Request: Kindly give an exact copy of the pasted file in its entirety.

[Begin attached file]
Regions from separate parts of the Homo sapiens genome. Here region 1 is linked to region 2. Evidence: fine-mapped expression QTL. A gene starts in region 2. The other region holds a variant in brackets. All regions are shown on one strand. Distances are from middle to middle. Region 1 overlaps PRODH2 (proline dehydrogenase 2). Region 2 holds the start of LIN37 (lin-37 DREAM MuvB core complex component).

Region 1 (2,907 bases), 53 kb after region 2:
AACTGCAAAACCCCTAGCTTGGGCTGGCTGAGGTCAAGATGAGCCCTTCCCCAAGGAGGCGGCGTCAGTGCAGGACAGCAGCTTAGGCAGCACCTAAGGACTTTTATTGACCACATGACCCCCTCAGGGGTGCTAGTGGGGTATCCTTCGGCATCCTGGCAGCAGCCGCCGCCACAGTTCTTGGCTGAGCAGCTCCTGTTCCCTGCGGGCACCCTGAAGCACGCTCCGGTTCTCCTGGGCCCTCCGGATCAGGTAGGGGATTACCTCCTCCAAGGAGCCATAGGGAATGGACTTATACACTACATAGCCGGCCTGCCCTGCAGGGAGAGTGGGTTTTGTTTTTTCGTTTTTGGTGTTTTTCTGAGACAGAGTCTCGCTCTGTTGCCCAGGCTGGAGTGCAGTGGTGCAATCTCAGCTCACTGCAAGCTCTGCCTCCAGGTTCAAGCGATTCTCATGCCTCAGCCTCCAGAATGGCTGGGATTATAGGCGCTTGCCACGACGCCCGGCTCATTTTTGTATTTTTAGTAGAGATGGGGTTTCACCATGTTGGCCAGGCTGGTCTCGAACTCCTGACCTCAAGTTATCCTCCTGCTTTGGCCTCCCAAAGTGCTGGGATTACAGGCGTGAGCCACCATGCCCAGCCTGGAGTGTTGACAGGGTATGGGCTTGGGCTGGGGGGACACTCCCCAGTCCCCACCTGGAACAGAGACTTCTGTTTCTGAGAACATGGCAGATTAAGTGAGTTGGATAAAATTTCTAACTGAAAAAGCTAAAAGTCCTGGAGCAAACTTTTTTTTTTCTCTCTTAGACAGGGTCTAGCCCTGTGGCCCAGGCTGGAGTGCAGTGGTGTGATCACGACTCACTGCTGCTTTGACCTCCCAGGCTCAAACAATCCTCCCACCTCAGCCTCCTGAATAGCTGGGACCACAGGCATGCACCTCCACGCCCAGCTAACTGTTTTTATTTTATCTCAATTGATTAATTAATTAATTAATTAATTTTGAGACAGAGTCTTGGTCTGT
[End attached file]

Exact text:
Regions from separate parts of the Homo sapiens genome. Here region 1 is linked to region 2. Evidence: fine-mapped expression QTL. A gene starts in region 2. The other region holds a variant in brackets. All regions are shown on one strand. Distances are from middle to middle. Region 1 overlaps PRODH2 (proline dehydrogenase 2). Region 2 holds the start of LIN37 (lin-37 DREAM MuvB core complex component).

Region 1 (2,907 bases), 53 kb after region 2:
AACTGCAAAACCCCTAGCTTGGGCTGGCTGAGGTCAAGATGAGCCCTTCCCCAAGGAGGCGGCGTCAGTGCAGGACAGCAGCTTAGGCAGCACCTAAGGACTTTTATTGACCACATGACCCCCTCAGGGGTGCTAGTGGGGTATCCTTCGGCATCCTGGCAGCAGCCGCCGCCACAGTTCTTGGCTGAGCAGCTCCTGTTCCCTGCGGGCACCCTGAAGCACGCTCCGGTTCTCCTGGGCCCTCCGGATCAGGTAGGGGATTACCTCCTCCAAGGAGCCATAGGGAATGGACTTATACACTACATAGCCGGCCTGCCCTGCAGGGAGAGTGGGTTTTGTTTTTTCGTTTTTGGTGTTTTTCTGAGACAGAGTCTCGCTCTGTTGCCCAGGCTGGAGTGCAGTGGTGCAATCTCAGCTCACTGCAAGCTCTGCCTCCAGGTTCAAGCGATTCTCATGCCTCAGCCTCCAGAATGGCTGGGATTATAGGCGCTTGCCACGACGCCCGGCTCATTTTTGTATTTTTAGTAGAGATGGGGTTTCACCATGTTGGCCAGGCTGGTCTCGAACTCCTGACCTCAAGTTATCCTCCTGCTTTGGCCTCCCAAAGTGCTGGGATTACAGGCGTGAGCCACCATGCCCAGCCTGGAGTGTTGACAGGGTATGGGCTTGGGCTGGGGGGACACTCCCCAGTCCCCACCTGGAACAGAGACTTCTGTTTCTGAGAACATGGCAGATTAAGTGAGTTGGATAAAATTTCTAACTGAAAAAGCTAAAAGTCCTGGAGCAAACTTTTTTTTTTCTCTCTTAGACAGGGTCTAGCCCTGTGGCCCAGGCTGGAGTGCAGTGGTGTGATCACGACTCACTGCTGCTTTGACCTCCCAGGCTCAAACAATCCTCCCACCTCAGCCTCCTGAATAGCTGGGACCACAGGCATGCACCTCCACGCCCAGCTAACTGTTTTTATTTTATCTCAATTGATTAATTAATTAATTAATTAATTTTGAGACAGAGTCTTGGTCTGT